I have asked President Salva Kiir Mayardit ([email protected]) to become non-executive President of South Sudan and contribute to the peaceful transition in South Sudan, this time a transition once and for all to a century of peace and prosperity. The first step is to accept Texas AandM University’s invitation to meet with Andrew S. Natsios in College Station, Texas, a meeting which I will also attend. I have encouraged TAMU President Michael K. Young mailto:([email protected]([email protected]) to endorse the effort. I know some if not many in South Sudan would not agree with this roadmap. I am afraid it is the only possible one to begin with and I am personally not a friend of compromise. I propose the immediate appointment of Rector Julia Aker Duany mailto:([email protected]([email protected]) as Acting Prime Minister an appointment suggested by an insider with decades-long involvement in South Sudanese affairs. In 2019 South Sudanese News Agency devotes a piece to Sudan’s President “A master of deceit”. Another Spanish proverb reads “A todo cerdo le llega su San Martin” meaning every protagonist has a moment of truth. This may be in fact South Sudan’s President’s moment, opportunity to redeem his vision for a broken nation, a vision of peace and prosperity I am confident he once must have had. I have also asked former U.S. Ambassadors to South Sudan Mary Catherine Phee ([email protected]) and Susan D. Page ([email protected]) to persuade President Salva Kiir Mayardit to accept the invitationi to visit TAMU. This is not a political effort but a post-political one, so all current political authorities in the countries involved (namely the United States in this very instance) must step aside and by no means show up in the narrative. The narrative’s purity must be preserved at all times, as semiconductors are preserved in a vaccuum chamber, and politicians have shown time and again that they are dominated by an extractive agenda that prioritizes their self-interest prior to that of citizens as explained in my 2013 piece “Why Spain Sucks”.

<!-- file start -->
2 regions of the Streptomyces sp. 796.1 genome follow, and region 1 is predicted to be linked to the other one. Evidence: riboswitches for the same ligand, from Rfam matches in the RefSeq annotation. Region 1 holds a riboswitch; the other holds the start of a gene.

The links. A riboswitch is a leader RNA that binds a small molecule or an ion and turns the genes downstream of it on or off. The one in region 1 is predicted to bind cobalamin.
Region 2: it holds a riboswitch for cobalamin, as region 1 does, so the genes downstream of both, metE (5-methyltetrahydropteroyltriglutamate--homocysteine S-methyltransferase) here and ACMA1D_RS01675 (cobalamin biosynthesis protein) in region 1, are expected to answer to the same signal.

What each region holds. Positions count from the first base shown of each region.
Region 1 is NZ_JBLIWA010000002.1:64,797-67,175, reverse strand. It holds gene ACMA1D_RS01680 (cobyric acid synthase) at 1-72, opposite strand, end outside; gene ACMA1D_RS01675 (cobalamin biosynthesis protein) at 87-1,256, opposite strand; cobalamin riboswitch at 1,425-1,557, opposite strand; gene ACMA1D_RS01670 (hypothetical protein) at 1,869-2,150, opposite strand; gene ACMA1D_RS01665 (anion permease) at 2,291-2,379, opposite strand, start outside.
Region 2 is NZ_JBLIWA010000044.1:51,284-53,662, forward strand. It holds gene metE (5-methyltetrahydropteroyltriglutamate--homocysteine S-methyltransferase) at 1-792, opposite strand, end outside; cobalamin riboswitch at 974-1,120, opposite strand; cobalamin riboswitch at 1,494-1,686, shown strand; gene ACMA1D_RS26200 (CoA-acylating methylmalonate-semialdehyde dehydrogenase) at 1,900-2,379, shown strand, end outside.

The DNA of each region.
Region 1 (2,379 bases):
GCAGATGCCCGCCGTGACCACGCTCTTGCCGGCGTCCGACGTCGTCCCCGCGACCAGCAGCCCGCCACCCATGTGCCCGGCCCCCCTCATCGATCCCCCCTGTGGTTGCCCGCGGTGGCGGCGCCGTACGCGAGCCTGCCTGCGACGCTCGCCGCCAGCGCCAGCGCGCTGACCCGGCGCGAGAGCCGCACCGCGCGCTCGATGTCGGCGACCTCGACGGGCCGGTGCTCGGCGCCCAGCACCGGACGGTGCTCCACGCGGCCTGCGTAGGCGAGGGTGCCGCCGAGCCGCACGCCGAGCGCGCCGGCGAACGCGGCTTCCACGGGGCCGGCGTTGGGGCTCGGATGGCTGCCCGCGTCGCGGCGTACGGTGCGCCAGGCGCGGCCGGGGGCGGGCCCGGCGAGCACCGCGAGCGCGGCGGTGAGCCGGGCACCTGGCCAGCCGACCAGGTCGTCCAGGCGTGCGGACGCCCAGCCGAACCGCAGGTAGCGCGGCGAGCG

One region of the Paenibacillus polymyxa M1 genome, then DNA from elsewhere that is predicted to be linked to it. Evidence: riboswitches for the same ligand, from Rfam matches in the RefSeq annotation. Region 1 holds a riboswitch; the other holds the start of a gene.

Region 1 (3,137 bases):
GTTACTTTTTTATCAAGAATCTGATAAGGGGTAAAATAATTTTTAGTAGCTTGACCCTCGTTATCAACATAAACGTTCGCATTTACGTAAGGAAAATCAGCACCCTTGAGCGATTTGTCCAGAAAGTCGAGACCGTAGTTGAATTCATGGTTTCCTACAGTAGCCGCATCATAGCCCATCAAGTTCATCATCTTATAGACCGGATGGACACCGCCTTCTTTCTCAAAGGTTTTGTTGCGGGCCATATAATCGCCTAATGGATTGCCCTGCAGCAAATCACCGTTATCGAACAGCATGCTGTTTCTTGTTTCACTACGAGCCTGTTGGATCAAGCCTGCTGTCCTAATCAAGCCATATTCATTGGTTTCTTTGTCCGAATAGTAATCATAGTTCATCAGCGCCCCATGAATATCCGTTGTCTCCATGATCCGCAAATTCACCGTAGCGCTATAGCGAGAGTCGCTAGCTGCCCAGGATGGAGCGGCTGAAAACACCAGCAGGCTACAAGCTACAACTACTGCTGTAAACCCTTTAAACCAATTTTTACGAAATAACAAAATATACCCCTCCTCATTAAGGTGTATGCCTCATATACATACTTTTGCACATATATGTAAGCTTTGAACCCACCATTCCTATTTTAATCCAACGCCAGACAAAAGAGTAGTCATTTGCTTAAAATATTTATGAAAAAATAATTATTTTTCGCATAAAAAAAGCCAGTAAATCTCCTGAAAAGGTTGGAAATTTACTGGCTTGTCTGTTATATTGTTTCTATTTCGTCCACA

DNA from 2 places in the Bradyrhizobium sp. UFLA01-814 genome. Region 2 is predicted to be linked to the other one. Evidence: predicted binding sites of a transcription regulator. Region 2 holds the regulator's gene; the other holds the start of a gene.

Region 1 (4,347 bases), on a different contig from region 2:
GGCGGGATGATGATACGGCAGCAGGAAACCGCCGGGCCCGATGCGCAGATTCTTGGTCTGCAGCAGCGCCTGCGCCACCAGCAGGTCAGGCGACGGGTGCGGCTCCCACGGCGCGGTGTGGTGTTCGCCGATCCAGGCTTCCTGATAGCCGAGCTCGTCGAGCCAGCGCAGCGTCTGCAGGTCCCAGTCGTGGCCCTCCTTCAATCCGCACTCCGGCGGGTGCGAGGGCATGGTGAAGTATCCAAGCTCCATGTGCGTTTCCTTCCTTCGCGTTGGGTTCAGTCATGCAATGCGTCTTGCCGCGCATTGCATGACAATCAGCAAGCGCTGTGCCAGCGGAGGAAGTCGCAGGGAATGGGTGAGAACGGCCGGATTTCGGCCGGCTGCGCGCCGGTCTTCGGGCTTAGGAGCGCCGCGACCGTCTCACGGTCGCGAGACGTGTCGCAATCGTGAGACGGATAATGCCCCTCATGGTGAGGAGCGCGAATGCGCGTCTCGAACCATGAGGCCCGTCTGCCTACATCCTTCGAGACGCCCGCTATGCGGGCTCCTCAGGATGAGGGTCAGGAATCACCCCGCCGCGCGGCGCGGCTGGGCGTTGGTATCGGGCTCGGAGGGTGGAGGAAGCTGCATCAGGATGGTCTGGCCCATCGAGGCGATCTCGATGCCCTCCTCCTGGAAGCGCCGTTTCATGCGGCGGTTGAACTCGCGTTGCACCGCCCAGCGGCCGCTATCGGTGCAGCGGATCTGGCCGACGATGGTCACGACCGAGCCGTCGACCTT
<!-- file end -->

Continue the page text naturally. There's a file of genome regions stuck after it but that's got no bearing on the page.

I have also invited American diplomat Michael K. Morrow ([email protected]) who between 2017-2018 was Charge d’Affairs (Acting Ambassador) for the U.S. Embassy in Juba. In 2019 he was appointed Senior Diplomatic Fellow in Woodrow Wilson International Center for Scholars in Washington. Jane Harman ([email protected]) is President of the Wilson Center. Thomas J. Hushek ([email protected]) was appointed U.S. Ambassador based in Juba in 2018. The Wilson Center must, accordingly, be actively involved in the peace process and the signature and approval of South Sudan’s new constitution I have encouraged South Sudan’s leading attorneys led by Ajo Kenyi (Harvard Law alumnus) and Chorima Daniel (University of Southhampton alumnus) to structure. I have encouraged the Deans of Harvard Law John F. Manning mailto:([email protected]([email protected]) and Southhampton Law Brenda Hannigan mailto:([email protected]([email protected]) to participate in the process. I have finally asked my classmate from Columbia Peter Epilla, Chairman of the Uganda Presidential Team (introduced in Chapter 15 EastAfrica) based in Kampala to be in communication with all the relevant stakeholders in order to mitigate any differences and resolve any emerging conflict.